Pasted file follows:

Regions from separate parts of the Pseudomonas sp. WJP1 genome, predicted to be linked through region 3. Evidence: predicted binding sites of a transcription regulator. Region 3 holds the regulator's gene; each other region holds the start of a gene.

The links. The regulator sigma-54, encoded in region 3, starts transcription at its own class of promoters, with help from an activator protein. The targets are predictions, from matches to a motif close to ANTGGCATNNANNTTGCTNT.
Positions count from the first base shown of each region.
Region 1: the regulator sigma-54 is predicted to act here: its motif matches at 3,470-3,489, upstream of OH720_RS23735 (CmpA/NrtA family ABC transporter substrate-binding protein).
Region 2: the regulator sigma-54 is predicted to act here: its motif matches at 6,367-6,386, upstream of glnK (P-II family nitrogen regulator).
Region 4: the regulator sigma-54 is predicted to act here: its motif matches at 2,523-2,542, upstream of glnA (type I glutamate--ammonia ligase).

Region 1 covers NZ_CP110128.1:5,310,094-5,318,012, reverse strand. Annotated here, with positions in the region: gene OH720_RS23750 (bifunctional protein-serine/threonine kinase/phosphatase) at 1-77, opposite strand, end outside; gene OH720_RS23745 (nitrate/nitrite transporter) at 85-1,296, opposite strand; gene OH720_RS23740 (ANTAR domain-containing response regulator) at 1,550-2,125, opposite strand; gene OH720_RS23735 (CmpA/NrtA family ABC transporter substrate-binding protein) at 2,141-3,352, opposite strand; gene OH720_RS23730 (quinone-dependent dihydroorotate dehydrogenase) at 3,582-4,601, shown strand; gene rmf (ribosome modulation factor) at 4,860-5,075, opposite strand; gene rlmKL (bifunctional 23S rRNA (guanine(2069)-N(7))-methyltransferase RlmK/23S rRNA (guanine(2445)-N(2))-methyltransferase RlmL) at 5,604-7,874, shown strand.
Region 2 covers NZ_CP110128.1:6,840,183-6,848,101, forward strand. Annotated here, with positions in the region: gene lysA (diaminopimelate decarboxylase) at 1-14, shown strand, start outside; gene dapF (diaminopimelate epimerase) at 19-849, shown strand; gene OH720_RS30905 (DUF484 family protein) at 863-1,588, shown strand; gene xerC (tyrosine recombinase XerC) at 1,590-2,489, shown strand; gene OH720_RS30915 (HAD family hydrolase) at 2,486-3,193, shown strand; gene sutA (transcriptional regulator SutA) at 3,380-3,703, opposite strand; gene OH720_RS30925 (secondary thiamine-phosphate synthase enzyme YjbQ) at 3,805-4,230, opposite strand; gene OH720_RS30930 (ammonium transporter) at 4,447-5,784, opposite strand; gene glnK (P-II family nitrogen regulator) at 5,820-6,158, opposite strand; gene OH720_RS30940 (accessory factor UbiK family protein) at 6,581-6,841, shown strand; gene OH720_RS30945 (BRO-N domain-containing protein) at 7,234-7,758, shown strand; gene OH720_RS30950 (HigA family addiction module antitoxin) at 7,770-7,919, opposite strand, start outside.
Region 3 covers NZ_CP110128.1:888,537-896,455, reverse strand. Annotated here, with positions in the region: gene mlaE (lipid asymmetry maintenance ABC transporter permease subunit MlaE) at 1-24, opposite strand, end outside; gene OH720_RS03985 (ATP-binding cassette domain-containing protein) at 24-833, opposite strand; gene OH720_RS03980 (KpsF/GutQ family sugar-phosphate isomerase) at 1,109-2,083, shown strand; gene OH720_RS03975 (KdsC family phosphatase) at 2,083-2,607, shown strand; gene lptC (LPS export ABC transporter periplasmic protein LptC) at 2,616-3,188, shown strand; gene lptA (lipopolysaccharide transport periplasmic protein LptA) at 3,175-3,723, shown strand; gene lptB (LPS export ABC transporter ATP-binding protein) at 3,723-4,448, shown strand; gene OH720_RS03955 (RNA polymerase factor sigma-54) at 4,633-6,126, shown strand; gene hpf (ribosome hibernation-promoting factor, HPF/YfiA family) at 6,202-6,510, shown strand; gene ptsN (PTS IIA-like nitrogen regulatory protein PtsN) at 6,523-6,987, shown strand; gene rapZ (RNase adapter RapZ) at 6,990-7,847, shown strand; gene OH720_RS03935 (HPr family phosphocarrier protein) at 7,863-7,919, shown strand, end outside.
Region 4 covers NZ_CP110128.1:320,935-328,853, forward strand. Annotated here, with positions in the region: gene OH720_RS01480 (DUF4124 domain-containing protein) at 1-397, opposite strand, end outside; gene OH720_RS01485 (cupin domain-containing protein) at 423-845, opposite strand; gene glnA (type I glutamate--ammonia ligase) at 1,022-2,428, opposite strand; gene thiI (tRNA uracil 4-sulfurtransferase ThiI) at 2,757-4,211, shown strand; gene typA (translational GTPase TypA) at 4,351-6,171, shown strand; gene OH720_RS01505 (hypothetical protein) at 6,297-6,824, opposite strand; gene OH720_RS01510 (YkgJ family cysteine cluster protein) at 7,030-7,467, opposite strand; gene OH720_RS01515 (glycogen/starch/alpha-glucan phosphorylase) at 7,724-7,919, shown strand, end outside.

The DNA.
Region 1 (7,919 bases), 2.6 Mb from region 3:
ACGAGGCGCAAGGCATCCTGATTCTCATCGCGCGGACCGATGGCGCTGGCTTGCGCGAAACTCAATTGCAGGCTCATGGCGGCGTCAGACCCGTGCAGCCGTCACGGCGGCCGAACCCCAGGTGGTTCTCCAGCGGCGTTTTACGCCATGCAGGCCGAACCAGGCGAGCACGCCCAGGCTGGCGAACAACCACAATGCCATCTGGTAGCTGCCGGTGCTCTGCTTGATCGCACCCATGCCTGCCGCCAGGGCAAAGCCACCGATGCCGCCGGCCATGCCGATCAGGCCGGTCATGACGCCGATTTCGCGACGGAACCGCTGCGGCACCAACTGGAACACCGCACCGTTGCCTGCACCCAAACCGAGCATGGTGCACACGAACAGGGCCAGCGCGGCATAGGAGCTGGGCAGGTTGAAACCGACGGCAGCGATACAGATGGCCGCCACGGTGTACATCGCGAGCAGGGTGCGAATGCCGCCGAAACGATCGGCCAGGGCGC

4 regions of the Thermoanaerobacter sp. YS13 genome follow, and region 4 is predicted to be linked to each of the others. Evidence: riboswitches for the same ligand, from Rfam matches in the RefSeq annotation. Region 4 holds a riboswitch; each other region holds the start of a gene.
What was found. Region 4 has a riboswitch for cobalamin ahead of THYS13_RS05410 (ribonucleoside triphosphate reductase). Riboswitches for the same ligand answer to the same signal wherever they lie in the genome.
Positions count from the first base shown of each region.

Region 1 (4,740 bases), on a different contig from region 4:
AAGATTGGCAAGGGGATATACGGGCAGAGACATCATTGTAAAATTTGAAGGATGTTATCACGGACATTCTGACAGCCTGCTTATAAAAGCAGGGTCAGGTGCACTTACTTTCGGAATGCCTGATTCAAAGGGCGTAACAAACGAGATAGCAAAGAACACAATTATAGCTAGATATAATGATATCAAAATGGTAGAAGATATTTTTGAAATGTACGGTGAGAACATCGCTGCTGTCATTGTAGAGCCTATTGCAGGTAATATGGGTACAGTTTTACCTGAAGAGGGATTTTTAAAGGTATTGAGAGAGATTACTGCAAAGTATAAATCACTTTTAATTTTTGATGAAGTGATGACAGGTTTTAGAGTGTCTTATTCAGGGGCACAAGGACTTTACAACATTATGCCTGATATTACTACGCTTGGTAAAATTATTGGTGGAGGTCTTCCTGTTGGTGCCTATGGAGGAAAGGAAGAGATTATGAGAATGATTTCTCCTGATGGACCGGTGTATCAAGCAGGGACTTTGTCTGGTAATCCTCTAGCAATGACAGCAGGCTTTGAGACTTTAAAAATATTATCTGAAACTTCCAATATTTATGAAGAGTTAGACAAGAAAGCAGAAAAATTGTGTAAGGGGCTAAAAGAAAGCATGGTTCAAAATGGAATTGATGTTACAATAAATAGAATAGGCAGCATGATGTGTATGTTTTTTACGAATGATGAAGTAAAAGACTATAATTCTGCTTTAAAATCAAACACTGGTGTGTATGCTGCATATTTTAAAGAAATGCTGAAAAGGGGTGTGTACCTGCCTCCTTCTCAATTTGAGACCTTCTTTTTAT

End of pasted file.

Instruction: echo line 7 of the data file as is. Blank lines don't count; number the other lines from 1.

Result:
Region 1 covers NZ_CP110128.1:5,310,094-5,318,012, reverse strand. Annotated here, with positions in the region: gene OH720_RS23750 (bifunctional protein-serine/threonine kinase/phosphatase) at 1-77, opposite strand, end outside; gene OH720_RS23745 (nitrate/nitrite transporter) at 85-1,296, opposite strand; gene OH720_RS23740 (ANTAR domain-containing response regulator) at 1,550-2,125, opposite strand; gene OH720_RS23735 (CmpA/NrtA family ABC transporter substrate-binding protein) at 2,141-3,352, opposite strand; gene OH720_RS23730 (quinone-dependent dihydroorotate dehydrogenase) at 3,582-4,601, shown strand; gene rmf (ribosome modulation factor) at 4,860-5,075, opposite strand; gene rlmKL (bifunctional 23S rRNA (guanine(2069)-N(7))-methyltransferase RlmK/23S rRNA (guanine(2445)-N(2))-methyltransferase RlmL) at 5,604-7,874, shown strand.